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DA asks NPA for update on charges against KZN Premier’s illegal lockdown gathering

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DA asks NPA for update on charges against KZN Premier’s illegal lockdown gathering

KZN Premier Sihle Zikalala

23rd November 2020


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The Democratic Alliance (DA) will write to the National Prosecuting Authority (NPA) to request an urgent update on the progress made regarding charges we laid against the Premier of KwaZulu-Natal, Sihle Zikalala, for an apparently illegal gathering on Freedom Day at the start of the extended Covid-19 lockdown.

The Premier contravened lockdown regulations on 27 April 2020 by holding a gathering at Clairwood Hospital where he pulled personnel from their duties to listen to his speech. While the Premier and his dignitaries - detailed in the programme - sat in the shade, the hospital personnel stood for hours in the blazing sun. The Premier has tried to claim that his presence at the hospital was due to routine work from the Provincial Command Council, but this does not explain the stage and sound equipment that were rented for him to make a speech or the need to pull personnel from their highly imported work to gather under the hot sun to hear him speak.


This gathering was in direct contravention of the Disaster Management Act 2002 in terms of section 27(2) regulation 11 B. (1)(a) (ii) which states that “every gathering, as defined in regulation 1 is hereby prohibited, except for a funeral as provided for in subregulation (8)”.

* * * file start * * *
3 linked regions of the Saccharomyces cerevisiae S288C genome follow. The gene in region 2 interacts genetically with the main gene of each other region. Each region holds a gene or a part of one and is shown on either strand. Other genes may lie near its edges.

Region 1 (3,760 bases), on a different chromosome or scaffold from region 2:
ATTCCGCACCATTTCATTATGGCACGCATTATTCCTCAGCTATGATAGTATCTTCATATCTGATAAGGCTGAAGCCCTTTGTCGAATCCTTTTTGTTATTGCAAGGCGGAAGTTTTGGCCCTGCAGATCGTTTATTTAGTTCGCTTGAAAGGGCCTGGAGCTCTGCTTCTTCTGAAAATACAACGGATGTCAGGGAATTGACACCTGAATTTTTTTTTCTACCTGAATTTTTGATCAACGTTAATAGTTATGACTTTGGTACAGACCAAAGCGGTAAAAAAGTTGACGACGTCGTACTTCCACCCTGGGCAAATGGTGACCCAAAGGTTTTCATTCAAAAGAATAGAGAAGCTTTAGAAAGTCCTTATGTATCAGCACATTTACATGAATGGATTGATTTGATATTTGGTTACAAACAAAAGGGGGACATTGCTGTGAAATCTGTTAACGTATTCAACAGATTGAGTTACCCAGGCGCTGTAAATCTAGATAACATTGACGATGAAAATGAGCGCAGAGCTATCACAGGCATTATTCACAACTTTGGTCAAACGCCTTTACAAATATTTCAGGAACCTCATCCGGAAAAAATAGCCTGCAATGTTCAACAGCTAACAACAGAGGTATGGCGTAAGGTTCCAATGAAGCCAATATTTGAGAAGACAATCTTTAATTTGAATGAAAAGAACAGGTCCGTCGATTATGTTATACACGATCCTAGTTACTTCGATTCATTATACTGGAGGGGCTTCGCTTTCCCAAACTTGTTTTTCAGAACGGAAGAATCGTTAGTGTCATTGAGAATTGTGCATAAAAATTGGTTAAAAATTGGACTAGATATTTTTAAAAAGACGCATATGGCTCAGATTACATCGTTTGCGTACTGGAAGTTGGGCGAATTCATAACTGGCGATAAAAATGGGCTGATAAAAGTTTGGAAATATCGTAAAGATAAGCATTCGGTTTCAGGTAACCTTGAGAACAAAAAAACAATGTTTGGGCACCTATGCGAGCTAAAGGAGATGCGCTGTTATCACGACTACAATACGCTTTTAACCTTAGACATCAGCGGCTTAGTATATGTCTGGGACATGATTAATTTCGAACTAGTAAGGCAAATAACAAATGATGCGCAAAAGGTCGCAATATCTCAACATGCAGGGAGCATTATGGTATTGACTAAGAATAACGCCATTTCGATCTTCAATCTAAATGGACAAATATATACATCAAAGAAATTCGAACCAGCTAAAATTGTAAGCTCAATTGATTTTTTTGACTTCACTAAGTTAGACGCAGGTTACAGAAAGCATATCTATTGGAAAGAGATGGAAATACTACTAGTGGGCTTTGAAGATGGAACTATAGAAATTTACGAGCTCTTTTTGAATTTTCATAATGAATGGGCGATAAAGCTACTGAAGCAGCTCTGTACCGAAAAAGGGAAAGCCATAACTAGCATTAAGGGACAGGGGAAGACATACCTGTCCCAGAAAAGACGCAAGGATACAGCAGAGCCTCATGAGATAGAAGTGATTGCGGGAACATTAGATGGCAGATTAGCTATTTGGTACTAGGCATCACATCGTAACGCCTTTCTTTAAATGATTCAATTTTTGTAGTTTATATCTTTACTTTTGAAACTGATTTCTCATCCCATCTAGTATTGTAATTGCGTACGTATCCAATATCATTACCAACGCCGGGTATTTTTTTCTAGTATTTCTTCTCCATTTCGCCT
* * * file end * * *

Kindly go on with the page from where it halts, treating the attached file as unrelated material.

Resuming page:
The DA opened the case against Premier Zikalala on 27 April, the same day the contravention took place. That was seven months ago and there has been, and still is, radio silence on the part of the NPA regarding his prosecution. This while scores of people were arrested and humiliated in the beginning of the lockdown for contravening illogical regulations with one mother being arrested for chasing her toddler who dashed across the beach, for the infraction of standing on the sand.


According to the investigating officer, Brigadier Mngcwabe, the NPA has promised a decision since July on whether the Premier would be charged or not. Yet not a peep on their decision has been forthcoming.

While ordinary South Africans, those without ANC connections, were persecuted without rationality or mercy, we have to ask whether or not the delay in relation to this case against the Premier shows the NPA actually prosecutes without fear or favour.

We have to ask whether or not there is a different set of laws for the powerful and powerfully connected, and another set for the rest of us. All men, it appears, are not equal before the law in South Africa. Men like Zikalala will get away with holding potential super spreader illegal events at a hospital no less, while citizens were arrested for legally buying groceries.

Issued by DA


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